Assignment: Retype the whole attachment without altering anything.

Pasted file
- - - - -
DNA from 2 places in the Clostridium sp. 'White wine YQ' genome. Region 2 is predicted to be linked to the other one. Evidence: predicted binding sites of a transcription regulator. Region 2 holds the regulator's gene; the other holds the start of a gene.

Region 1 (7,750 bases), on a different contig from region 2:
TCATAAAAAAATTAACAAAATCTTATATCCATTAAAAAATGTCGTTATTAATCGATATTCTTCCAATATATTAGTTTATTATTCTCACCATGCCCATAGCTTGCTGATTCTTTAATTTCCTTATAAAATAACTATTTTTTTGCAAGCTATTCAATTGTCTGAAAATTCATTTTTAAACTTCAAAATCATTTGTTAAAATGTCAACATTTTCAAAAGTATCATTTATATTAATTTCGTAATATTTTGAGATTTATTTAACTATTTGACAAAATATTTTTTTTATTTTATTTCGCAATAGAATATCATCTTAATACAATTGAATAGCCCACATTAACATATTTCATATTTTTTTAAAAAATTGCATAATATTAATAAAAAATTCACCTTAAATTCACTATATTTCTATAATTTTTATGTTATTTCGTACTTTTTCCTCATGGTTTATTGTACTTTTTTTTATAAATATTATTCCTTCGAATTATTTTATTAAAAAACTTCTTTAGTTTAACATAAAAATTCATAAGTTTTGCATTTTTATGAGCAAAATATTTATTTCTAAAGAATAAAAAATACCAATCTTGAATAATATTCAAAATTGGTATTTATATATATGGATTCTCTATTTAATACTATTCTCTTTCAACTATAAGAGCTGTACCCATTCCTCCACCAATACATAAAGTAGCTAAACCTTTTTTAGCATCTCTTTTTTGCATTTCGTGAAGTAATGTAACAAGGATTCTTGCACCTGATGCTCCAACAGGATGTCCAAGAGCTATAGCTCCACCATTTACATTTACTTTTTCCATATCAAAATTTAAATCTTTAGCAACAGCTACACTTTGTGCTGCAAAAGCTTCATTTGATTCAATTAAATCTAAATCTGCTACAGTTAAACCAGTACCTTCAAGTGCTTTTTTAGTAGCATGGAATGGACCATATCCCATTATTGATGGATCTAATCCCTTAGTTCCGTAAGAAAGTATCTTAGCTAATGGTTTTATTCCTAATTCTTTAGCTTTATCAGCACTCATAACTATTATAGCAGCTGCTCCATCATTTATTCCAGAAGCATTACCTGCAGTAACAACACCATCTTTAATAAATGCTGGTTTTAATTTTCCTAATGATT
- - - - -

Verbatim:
DNA from 2 places in the Clostridium sp. 'White wine YQ' genome. Region 2 is predicted to be linked to the other one. Evidence: predicted binding sites of a transcription regulator. Region 2 holds the regulator's gene; the other holds the start of a gene.

Region 1 (7,750 bases), on a different contig from region 2:
TCATAAAAAAATTAACAAAATCTTATATCCATTAAAAAATGTCGTTATTAATCGATATTCTTCCAATATATTAGTTTATTATTCTCACCATGCCCATAGCTTGCTGATTCTTTAATTTCCTTATAAAATAACTATTTTTTTGCAAGCTATTCAATTGTCTGAAAATTCATTTTTAAACTTCAAAATCATTTGTTAAAATGTCAACATTTTCAAAAGTATCATTTATATTAATTTCGTAATATTTTGAGATTTATTTAACTATTTGACAAAATATTTTTTTTATTTTATTTCGCAATAGAATATCATCTTAATACAATTGAATAGCCCACATTAACATATTTCATATTTTTTTAAAAAATTGCATAATATTAATAAAAAATTCACCTTAAATTCACTATATTTCTATAATTTTTATGTTATTTCGTACTTTTTCCTCATGGTTTATTGTACTTTTTTTTATAAATATTATTCCTTCGAATTATTTTATTAAAAAACTTCTTTAGTTTAACATAAAAATTCATAAGTTTTGCATTTTTATGAGCAAAATATTTATTTCTAAAGAATAAAAAATACCAATCTTGAATAATATTCAAAATTGGTATTTATATATATGGATTCTCTATTTAATACTATTCTCTTTCAACTATAAGAGCTGTACCCATTCCTCCACCAATACATAAAGTAGCTAAACCTTTTTTAGCATCTCTTTTTTGCATTTCGTGAAGTAATGTAACAAGGATTCTTGCACCTGATGCTCCAACAGGATGTCCAAGAGCTATAGCTCCACCATTTACATTTACTTTTTCCATATCAAAATTTAAATCTTTAGCAACAGCTACACTTTGTGCTGCAAAAGCTTCATTTGATTCAATTAAATCTAAATCTGCTACAGTTAAACCAGTACCTTCAAGTGCTTTTTTAGTAGCATGGAATGGACCATATCCCATTATTGATGGATCTAATCCCTTAGTTCCGTAAGAAAGTATCTTAGCTAATGGTTTTATTCCTAATTCTTTAGCTTTATCAGCACTCATAACTATTATAGCAGCTGCTCCATCATTTATTCCAGAAGCATTACCTGCAGTAACAACACCATCTTTAATAAATGCTGGTTTTAATTTTCCTAATGATT